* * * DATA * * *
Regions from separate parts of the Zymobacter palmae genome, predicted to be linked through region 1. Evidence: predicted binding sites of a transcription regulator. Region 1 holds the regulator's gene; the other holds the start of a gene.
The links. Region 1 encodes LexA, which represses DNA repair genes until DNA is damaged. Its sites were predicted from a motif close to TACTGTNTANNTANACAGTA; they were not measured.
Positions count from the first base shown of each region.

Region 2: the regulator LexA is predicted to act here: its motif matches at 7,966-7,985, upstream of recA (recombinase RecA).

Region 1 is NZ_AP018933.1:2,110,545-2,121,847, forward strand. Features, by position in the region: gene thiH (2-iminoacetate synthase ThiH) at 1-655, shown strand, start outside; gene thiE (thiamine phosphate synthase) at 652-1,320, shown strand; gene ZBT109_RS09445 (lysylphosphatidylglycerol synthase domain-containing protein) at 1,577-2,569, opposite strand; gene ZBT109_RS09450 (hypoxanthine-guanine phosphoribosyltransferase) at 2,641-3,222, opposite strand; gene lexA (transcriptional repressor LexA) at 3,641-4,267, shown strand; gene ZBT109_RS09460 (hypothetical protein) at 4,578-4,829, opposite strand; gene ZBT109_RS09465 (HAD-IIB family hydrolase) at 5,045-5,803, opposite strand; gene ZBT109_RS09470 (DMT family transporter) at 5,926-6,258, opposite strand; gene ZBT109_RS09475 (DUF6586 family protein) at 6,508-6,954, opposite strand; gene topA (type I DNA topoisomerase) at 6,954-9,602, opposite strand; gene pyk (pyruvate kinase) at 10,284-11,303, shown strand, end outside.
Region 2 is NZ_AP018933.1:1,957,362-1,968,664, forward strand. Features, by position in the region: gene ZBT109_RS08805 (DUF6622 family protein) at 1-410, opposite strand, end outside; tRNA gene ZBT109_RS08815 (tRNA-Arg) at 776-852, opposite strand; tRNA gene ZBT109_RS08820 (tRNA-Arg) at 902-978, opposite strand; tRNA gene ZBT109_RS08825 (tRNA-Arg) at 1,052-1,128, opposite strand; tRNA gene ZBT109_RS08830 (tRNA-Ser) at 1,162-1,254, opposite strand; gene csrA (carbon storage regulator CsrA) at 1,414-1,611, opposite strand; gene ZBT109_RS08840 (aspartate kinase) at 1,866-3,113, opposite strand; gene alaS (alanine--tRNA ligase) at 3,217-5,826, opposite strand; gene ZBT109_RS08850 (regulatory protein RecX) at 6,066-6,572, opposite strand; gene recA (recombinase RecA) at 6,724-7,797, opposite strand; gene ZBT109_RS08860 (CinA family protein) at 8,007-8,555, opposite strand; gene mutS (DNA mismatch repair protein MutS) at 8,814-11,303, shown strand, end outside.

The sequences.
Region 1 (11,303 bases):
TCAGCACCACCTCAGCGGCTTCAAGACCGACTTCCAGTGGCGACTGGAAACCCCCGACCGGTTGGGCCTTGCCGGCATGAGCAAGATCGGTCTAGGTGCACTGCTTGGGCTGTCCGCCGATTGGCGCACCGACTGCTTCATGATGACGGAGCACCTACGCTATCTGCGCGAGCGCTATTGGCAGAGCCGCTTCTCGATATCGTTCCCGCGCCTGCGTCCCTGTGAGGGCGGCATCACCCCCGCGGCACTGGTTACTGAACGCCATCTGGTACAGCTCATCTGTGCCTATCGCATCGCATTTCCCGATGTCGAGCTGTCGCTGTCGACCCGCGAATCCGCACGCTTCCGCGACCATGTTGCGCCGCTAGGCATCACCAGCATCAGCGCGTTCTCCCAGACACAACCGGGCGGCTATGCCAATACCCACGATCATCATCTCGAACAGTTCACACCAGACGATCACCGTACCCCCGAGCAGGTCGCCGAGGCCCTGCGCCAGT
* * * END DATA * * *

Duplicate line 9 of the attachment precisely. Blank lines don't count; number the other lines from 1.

TCAGCACCACCTCAGCGGCTTCAAGACCGACTTCCAGTGGCGACTGGAAACCCCCGACCGGTTGGGCCTTGCCGGCATGAGCAAGATCGGTCTAGGTGCACTGCTTGGGCTGTCCGCCGATTGGCGCACCGACTGCTTCATGATGACGGAGCACCTACGCTATCTGCGCGAGCGCTATTGGCAGAGCCGCTTCTCGATATCGTTCCCGCGCCTGCGTCCCTGTGAGGGCGGCATCACCCCCGCGGCACTGGTTACTGAACGCCATCTGGTACAGCTCATCTGTGCCTATCGCATCGCATTTCCCGATGTCGAGCTGTCGCTGTCGACCCGCGAATCCGCACGCTTCCGCGACCATGTTGCGCCGCTAGGCATCACCAGCATCAGCGCGTTCTCCCAGACACAACCGGGCGGCTATGCCAATACCCACGATCATCATCTCGAACAGTTCACACCAGACGATCACCGTACCCCCGAGCAGGTCGCCGAGGCCCTGCGCCAGT